Exact solutions for steady granular flow in vertical chutes and pipes - Advances in Engineering Exact solutions for steady granular flow in vertical chutes and pipes - Advances in Engineering

About the author

Dr. Chongqiang Zhu is currently a research associate of School of Engineering and Physical Sciences at Heriot-Watt University, Edinburgh, United Kingdom. Previously, Chongqiang conducted successful postdoctoral research at both the Universities of Edinburgh and Tongji University. He received the B.S. (2012) in Civil Engineering from China University of Petroleum, and the Ph.D. (2017) in geological Engineering from Tongji University. His main research interests involve mechanism and evolution of geophysical flows (e.g. landslides, flow slides and pyroclastic density currents, etc.), geo-disaster prevention and mitigation using both experimental and numerical methods from both micro to macro perspectives. He has successfully revealed the mechanism of enhanced mobility of earthquake-induced landslides by near-fault seismic motions based on comprehensive large-scale shaking table tests and particle-based simulations. He also developed in-house codes (i.e. MPS and MPS-FEM) to reproduce the flowing process of large deformation flows and investigate its interactions with structures. He has published 20 SCI/EI papers in Journal of Fluid Mechanics, Computers and Geotechnics, etc. In this work, he firstly found the linear relation between the chute width and the size of the shear band at the walls based on discrete element simulation.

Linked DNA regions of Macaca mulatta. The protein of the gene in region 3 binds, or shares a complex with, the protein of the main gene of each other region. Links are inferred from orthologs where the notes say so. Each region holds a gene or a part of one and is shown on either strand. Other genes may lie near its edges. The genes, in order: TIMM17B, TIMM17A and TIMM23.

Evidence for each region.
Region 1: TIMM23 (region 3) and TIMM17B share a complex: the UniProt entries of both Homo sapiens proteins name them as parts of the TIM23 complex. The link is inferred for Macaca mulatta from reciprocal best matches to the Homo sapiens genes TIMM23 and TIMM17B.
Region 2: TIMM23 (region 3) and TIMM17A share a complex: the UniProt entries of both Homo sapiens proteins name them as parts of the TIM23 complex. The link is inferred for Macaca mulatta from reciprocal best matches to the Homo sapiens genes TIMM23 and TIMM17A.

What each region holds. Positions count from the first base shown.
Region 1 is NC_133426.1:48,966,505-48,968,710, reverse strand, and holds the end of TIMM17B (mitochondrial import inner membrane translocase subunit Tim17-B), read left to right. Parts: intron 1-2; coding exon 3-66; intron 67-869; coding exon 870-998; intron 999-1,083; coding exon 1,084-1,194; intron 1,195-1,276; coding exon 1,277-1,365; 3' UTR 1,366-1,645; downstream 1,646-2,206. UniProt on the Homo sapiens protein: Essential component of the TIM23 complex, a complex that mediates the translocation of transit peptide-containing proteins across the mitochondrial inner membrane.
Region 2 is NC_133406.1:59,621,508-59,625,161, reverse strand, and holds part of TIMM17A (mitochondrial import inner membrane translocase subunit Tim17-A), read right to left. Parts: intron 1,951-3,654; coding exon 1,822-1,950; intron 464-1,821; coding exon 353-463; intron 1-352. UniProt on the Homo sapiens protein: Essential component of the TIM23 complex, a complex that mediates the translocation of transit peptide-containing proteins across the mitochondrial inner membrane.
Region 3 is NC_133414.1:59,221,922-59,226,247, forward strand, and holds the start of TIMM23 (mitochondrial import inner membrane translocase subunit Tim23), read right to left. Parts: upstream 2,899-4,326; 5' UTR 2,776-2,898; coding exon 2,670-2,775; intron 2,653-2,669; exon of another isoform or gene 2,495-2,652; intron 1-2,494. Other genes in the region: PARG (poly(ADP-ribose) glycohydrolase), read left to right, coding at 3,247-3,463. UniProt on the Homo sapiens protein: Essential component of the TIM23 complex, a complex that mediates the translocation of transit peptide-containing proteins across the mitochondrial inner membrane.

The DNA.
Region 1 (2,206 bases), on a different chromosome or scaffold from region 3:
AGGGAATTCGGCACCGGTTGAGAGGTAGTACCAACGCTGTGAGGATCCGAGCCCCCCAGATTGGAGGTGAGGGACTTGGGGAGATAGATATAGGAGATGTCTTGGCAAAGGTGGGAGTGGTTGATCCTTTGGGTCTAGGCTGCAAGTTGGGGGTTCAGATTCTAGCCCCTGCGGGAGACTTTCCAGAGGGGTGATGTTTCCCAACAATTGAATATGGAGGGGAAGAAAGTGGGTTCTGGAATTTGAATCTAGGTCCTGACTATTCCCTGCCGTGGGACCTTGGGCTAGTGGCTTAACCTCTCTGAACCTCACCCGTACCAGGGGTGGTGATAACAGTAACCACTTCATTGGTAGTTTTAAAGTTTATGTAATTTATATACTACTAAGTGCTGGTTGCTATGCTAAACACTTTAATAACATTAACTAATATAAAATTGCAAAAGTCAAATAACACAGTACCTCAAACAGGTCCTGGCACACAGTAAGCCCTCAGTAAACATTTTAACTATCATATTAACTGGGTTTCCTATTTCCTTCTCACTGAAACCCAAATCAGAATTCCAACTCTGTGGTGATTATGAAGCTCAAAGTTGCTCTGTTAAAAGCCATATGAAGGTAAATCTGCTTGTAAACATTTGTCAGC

About the author

Dr Jin Sun is a Reader in the School of Engineering at the University of Edinburgh. He graduated from Iowa State University in 2007 with a PhD in Mechanical and Chemical Engineering and did postdoctoral research at Princeton University until he joined the University of Edinburgh in 2010.